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This year, The Lawyer’s annual ranking of the largest UK law firms by turnover is available as an interactive, digital benchmarking tool. For the first time this will allow you to manipulate each data set against the metrics of your choice.
It is clearly too early to predict the eventual effects of CCT, but from the outside looking in, it seems unlikely that it will lead to the demise of the in-house legal department in local government. We certainly hope not.
Preparations for competition will have caused disruption for staff and increased the administrative burden of many in-house lawyers.
However, the preparatory process itself may well achieve some of the objectives of the system by enhancing efficiency and securing cost reductions.
It would be interesting to see the overall quality of CCT tenders. For many private firms there must be a great deal to learn about the nature of local authority legal services and the CCT process itself and for some, the potential implications of TUPE will be an effective disincentive to tendering.
Initial feedback seems to suggest an air of confidence among in-house lawyers, notwithstanding concern about the amount of time likely to be spent on administering and monitoring the system.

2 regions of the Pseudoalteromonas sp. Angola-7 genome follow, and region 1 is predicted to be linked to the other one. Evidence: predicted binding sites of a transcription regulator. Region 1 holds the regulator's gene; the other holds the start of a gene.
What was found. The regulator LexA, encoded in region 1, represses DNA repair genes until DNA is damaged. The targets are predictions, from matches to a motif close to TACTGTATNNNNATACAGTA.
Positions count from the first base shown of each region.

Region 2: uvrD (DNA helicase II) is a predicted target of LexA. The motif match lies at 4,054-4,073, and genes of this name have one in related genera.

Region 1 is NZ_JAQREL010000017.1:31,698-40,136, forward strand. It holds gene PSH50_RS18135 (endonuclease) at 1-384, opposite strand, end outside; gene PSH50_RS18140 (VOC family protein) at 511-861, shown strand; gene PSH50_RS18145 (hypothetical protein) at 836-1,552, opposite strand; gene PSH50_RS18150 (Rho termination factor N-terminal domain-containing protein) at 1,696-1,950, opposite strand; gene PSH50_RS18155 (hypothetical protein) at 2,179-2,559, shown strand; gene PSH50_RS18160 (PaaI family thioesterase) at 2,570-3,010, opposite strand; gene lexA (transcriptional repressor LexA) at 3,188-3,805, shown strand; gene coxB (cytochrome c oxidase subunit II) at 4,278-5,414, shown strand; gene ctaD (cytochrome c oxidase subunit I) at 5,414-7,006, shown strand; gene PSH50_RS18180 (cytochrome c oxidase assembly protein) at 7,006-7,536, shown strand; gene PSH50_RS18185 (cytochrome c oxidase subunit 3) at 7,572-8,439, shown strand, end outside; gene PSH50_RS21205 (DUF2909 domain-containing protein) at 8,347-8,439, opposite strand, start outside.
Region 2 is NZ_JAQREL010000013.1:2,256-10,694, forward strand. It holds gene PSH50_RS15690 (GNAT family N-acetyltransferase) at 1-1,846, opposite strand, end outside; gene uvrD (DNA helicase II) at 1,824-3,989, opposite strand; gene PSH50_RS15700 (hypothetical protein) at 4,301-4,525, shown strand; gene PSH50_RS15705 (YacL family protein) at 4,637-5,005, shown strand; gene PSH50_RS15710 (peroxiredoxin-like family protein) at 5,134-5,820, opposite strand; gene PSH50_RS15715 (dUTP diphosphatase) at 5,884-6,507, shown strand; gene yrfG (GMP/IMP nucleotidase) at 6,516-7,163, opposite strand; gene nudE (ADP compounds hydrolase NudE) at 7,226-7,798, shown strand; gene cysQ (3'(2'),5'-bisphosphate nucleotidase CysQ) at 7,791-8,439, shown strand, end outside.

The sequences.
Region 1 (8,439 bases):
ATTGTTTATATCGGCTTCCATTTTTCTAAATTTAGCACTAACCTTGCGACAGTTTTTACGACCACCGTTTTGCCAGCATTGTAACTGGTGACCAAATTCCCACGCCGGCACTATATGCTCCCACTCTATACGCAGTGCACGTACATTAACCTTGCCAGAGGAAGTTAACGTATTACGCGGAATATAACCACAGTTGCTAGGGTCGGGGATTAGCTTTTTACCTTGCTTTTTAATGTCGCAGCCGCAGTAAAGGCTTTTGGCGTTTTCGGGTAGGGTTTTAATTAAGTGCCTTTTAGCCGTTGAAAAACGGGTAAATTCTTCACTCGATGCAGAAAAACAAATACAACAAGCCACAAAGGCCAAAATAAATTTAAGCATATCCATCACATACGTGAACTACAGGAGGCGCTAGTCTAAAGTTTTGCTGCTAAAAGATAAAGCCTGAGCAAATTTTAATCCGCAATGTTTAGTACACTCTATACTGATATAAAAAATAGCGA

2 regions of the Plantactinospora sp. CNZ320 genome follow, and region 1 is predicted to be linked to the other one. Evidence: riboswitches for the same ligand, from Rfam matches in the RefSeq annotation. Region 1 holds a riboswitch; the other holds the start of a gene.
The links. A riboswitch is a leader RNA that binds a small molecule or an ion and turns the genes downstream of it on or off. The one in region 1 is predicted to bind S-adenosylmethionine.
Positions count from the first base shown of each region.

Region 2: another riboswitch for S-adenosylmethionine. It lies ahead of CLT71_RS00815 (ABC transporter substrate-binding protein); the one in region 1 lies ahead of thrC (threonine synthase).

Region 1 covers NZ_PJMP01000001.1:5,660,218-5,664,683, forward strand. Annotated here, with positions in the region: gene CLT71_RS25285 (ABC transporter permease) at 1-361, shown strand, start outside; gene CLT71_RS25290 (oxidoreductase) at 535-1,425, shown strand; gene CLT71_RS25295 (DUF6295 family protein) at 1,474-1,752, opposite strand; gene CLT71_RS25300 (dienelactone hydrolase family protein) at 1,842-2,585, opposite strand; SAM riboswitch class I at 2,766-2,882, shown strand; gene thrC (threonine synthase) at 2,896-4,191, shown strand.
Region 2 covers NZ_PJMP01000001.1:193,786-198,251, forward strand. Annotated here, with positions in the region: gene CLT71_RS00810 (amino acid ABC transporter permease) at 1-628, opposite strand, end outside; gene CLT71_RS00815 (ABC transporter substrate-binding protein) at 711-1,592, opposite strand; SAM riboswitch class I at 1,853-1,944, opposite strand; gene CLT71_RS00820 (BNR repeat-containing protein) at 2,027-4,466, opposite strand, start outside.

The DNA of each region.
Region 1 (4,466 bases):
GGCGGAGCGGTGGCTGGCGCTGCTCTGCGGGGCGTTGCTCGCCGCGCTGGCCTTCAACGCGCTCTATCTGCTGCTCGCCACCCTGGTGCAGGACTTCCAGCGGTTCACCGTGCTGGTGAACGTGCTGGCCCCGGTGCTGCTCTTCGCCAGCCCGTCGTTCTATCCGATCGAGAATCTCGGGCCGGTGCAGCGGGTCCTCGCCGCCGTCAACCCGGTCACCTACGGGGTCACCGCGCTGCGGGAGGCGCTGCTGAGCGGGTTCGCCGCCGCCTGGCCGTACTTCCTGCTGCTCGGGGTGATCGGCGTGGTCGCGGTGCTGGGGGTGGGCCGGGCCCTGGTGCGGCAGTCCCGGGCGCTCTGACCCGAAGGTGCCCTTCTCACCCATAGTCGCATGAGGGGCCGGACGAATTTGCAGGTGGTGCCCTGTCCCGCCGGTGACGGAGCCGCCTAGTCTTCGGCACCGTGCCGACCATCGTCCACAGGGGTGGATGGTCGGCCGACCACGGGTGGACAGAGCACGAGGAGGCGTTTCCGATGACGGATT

Long before the emergence of CCT, local authority legal departments had seen the benefits of using external legal resources in special cases, whether from counsel, parliamentary agents or private firms of solicitors.
There seems to be every incentive for them to continue to do so. Equally, the private sector would acknowledge that there are certain areas in which they could not hope to compete with in-house lawyers, who benefit from a working knowledge and understanding of their client and of the wider issues involved. Purely on fees, it can be difficult to match in-house rates based on costs plus a specified rate of return on capital assets, as opposed to rates which must include an element of commercial profit.
Local government has traditionally provided fertile ground for training specialist lawyers. It has offered experience of some of the most interesting, important and diverse legal issues they could hope to find in any branch of the profession, although it seems unlikely that the tendered work will reflect this. Private practice has often benefited from this process. We can only hope that in-house provision will continue and thrive, regardless of CCT.
Anna Forge is a member of the public sector law group at Berwin Leighton.